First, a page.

Iran carries out annual military exercises
After nearly six months of hiatus, the new Iranian President, Ebrahim Raisi has sent a top diplomatic delegation back to Vienna to continue negotiations to allow the US back into the agreement following its withdrawal by former President Donald Trump. However, tensions are running high as Iran has demanded the US lift all sanctions against Tehran prior to joining the talks, in what Iran claims must be “verifiable” proof of such actions. For its part, the US has demanded that Iran cease all nuclear activity prior to making any commitments.
The current standoff now suggests the prospect for a positive outcome on the talks may not be good as neither side wishes to “blink first” in challenging diplomatic negotiations.
Russia’s top negotiator, Mikhail Ulyanov, said hours before the meeting he remains “cautiously optimistic” despite being aware of the obstacles, as there are no better alternatives to restoring the landmark nuclear deal.
Representatives of Iran, China, France, Germany, Russia, and the UK, the so-called P4+1 will lead the talks.
During the first day, participants are expected to agree on a general roadmap for the future of the negotiations, which are a continuation of six rounds of talks that paused in June to allow Iran’s President Ebrahim Raisi to form his administration.
A tense standoff is taking place over the talks
The talks will be the sixth such round held in Vienna
Several informal meetings, including a trilateral meeting between Iran, China and Russia, and another between Iran’s top negotiator Ali Bagheri Kani and the European Union’s Enrique Mora, were held on Sunday to set up the main negotiations.
Israel is seeking to derail the talks, and have threatened to take military action against Iran’s civilian nuclear programme.
In a move that sends a clear warning to Tehran, the UK and Israel have announced a partnership in preventing Iran’s nuclear programme from advancing.
The UK and Israel’s foreign ministers have declared they will work “night and day” to stop Iran from getting a nuclear weapon as they sign a “historic” 10-year plan for deepening ties.
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Iran’s top negotiator Ali Baqeri arrives at the meeting in Vienna
Talks will take place between the P4 1 and exclude the US for now
Speaking of foreign interference, Iranian Ministry of Foreign Affairs spokesman, Saeed Khatibzadeh said: “Western countries, in particular the US, work tirelessly to portray ‘negotiations’ as merely a process to restrict Iran’s legitimate and peaceful nuclear program, which is enshrined in international treaties and watched by oversight organizations.”
He added: “In this vein, we have two goals: the first is to gain a full, guaranteed and verifiable removal of the sanctions that have been imposed on the Iranian people. Without this, the process will continue indefinitely.”
Iran’s top negotiator also sent a strong warning surrounding Tehran’s patience and trust when it comes to the United States.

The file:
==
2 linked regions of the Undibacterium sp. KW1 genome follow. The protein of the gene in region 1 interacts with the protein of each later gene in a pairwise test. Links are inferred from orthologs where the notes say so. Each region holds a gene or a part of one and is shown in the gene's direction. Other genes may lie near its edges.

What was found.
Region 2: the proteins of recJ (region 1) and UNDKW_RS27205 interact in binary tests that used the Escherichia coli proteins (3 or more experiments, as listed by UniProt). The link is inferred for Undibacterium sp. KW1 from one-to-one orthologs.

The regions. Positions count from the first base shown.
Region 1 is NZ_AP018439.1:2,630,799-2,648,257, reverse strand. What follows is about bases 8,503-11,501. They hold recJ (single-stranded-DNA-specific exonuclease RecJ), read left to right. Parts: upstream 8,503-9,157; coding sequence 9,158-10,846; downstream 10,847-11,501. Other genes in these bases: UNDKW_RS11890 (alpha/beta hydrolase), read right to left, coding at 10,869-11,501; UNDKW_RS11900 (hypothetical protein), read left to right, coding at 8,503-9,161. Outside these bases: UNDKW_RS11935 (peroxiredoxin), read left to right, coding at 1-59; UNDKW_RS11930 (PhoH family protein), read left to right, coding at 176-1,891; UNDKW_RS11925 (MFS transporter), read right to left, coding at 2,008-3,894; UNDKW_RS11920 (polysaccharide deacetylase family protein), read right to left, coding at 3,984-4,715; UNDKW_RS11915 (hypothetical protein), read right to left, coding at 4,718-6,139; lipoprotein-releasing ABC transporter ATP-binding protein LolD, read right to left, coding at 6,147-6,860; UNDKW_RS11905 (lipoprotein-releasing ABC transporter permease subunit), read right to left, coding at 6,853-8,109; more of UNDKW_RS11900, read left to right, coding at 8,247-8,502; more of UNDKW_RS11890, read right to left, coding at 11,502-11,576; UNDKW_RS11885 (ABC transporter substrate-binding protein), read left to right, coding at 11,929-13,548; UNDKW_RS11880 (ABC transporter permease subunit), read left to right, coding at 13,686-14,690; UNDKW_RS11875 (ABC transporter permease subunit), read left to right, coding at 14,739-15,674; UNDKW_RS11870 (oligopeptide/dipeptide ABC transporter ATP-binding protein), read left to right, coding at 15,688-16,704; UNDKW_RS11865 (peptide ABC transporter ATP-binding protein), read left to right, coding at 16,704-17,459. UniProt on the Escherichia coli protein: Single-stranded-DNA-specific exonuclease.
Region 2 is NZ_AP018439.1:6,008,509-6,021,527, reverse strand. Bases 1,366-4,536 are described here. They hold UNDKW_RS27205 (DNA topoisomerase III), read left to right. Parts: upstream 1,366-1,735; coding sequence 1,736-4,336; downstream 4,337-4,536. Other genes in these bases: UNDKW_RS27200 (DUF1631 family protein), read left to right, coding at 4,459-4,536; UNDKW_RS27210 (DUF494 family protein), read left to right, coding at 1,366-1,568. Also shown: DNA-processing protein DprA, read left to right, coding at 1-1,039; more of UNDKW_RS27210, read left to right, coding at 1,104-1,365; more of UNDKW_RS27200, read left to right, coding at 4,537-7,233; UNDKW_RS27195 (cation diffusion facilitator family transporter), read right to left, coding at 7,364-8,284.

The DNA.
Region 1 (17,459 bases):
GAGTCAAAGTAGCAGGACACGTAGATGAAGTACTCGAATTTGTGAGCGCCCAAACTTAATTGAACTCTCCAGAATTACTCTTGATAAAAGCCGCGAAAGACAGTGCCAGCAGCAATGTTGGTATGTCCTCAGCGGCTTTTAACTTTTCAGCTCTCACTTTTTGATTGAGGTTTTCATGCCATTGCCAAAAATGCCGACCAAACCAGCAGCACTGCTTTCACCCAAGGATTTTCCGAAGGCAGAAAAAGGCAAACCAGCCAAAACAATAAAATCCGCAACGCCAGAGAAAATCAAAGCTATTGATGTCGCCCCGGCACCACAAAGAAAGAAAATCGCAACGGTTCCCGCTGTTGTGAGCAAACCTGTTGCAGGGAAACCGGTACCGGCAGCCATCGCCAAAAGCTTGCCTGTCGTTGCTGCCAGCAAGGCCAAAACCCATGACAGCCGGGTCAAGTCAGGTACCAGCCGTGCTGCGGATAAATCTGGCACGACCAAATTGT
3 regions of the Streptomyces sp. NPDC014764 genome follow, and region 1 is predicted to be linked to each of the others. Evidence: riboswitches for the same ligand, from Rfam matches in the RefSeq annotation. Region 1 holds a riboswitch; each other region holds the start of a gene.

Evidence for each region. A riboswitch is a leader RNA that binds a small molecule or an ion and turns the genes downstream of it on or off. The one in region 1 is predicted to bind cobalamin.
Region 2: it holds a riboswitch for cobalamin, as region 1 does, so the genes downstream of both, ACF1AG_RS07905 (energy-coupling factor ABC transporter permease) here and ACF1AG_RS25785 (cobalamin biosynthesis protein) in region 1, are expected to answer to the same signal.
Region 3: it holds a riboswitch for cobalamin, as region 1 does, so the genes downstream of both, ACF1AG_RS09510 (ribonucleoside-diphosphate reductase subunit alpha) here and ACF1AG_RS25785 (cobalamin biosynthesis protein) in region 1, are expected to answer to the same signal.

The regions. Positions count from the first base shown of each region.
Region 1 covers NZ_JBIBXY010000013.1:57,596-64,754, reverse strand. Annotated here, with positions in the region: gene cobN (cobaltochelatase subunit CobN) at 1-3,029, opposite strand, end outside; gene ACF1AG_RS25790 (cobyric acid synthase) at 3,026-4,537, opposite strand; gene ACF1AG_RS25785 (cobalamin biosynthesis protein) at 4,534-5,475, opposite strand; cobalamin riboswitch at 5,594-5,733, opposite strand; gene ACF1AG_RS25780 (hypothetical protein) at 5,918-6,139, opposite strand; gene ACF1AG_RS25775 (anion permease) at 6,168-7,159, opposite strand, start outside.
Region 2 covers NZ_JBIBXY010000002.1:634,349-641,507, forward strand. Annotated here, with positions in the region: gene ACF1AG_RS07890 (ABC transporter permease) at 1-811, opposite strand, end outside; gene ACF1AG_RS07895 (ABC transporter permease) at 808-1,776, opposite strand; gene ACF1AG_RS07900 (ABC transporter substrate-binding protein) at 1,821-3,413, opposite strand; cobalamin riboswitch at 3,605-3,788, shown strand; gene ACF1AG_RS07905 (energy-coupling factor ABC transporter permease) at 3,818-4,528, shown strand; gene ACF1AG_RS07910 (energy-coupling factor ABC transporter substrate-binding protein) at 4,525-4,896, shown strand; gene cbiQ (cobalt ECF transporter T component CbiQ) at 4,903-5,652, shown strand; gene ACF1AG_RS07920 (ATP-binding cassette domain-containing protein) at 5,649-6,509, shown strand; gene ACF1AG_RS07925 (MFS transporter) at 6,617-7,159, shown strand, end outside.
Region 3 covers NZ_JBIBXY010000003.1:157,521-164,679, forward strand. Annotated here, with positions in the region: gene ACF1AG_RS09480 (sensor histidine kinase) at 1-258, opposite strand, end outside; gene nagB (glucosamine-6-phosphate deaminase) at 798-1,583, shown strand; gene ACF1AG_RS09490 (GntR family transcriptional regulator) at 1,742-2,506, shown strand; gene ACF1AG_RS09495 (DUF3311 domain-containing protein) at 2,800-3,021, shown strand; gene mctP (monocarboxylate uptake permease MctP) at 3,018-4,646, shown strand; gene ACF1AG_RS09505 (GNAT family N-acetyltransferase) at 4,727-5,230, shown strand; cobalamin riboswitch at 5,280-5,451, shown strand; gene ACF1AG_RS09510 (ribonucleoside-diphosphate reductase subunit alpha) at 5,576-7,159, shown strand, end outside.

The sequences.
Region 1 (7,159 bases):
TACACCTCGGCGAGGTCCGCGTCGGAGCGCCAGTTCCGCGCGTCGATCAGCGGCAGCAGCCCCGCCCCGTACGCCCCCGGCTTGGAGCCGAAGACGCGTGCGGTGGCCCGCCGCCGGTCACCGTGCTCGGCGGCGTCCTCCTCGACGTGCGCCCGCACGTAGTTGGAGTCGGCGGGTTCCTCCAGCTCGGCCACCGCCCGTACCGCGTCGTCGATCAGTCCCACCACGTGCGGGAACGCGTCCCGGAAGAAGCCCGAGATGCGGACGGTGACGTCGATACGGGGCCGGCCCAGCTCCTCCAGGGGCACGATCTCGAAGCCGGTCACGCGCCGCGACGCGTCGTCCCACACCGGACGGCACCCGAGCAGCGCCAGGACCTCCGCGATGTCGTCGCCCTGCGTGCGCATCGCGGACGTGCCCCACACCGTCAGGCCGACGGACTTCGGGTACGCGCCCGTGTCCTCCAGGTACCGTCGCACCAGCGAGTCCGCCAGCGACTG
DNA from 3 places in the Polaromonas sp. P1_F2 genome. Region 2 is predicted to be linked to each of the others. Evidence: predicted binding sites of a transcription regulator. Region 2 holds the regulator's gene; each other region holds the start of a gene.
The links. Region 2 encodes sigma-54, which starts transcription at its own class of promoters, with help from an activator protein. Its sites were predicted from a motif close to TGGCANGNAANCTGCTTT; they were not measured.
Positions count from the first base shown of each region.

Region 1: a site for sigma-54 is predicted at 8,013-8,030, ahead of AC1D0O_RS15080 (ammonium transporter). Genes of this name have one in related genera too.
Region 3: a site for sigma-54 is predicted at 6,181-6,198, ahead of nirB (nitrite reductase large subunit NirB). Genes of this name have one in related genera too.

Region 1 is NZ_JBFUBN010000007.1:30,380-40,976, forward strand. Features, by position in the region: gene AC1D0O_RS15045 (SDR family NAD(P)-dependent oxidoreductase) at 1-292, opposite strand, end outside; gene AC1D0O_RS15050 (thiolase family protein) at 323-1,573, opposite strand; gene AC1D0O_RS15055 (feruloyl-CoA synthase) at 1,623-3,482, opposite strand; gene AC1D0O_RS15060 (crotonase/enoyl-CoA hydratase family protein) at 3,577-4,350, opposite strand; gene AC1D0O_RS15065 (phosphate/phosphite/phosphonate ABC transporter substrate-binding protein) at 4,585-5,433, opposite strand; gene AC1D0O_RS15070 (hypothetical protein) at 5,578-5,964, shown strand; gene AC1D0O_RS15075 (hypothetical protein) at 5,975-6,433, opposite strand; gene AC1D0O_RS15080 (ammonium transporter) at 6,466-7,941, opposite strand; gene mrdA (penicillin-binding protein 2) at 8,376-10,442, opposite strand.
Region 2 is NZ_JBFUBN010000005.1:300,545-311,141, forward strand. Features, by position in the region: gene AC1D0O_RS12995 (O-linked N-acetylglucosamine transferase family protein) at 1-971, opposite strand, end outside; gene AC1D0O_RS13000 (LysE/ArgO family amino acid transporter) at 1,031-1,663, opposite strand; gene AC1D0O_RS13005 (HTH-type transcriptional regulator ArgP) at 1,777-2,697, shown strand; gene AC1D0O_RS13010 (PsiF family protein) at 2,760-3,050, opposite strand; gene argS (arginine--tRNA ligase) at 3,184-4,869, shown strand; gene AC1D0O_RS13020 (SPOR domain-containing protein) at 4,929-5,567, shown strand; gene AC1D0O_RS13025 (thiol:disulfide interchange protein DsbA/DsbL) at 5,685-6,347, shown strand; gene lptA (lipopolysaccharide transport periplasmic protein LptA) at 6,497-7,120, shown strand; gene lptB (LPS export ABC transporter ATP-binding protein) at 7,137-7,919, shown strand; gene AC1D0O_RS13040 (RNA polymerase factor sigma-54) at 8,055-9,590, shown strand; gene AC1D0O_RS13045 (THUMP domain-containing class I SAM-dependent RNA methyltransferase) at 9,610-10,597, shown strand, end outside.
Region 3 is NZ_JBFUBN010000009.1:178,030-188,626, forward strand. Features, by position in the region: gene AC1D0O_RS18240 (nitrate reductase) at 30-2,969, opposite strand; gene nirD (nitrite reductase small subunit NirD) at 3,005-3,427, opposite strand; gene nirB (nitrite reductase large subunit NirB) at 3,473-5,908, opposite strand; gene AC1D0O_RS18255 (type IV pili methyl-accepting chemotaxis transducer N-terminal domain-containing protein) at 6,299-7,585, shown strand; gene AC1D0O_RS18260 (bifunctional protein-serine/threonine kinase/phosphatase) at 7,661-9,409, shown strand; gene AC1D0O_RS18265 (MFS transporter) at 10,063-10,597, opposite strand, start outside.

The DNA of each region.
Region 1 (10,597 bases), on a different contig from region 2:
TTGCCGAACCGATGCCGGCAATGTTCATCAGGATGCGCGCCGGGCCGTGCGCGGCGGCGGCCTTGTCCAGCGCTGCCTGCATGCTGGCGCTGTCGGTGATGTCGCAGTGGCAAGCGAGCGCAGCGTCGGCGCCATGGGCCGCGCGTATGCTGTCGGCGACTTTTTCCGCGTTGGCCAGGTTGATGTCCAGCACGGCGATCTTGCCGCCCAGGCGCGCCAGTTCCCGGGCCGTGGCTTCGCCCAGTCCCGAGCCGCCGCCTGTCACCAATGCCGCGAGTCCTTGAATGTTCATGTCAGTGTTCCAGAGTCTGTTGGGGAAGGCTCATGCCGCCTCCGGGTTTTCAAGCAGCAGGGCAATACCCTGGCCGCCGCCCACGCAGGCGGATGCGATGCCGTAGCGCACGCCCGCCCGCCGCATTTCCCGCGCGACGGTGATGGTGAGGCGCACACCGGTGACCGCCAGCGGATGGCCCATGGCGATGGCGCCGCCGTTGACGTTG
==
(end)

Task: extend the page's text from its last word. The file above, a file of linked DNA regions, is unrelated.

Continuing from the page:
Ali Baqeri said: “We will be starting these new discussions under circumstances influenced by the unfortunate fate of the JCPOA when US President Donald Trump unilaterally decided to abandon this deal. This was a terrible betrayal of trust for Iran and Iranians.”
Mr Baqeri added: “From our experience, this is followed by actions to ‘hijack’ the JCPOA platform to force Iran to make more concessions in areas unrelated to the nuclear issue. As a result, the Iranian people trust neither the process nor its outcome.”
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Joe Biden’s administration has warned against Iran taking too much time to come to a deal.
Top Iran envoy from the US, Robert Malley said: “If Iran thinks it can use this time to build more leverage and then come back and say they want something better it simply won’t work. We and our partners won’t go for it.”
Warning of other options on the table, Mr Malley added: “If that’s Iran’s approach, which is to try to use the negotiations as a cover for an accelerated nuclear programme, and as I say, drag its feet at the nuclear table, we will have to respond in a way that is not our preference.”
Robert Malley, the US’s top Iran envoy
Hoping diplomacy succeeds, the envoy said: “We hope not to get that there, but if we are, then the pressure will have to increase to send a message to Iran that the choice it is making is the wrong one. That it has a different path available to it, but it’s not a path open indefinitely because Iran’s nuclear programme is putting the very essence of the deal negotiated (in 2015) at risk.”
With the talks set to continue into the week, diplomats have said Washington has suggested negotiating an open-ended interim accord with Tehran as long as a permanent deal is not achieved. Several Iranian officials have said Iran had no intention of accepting an interim deal.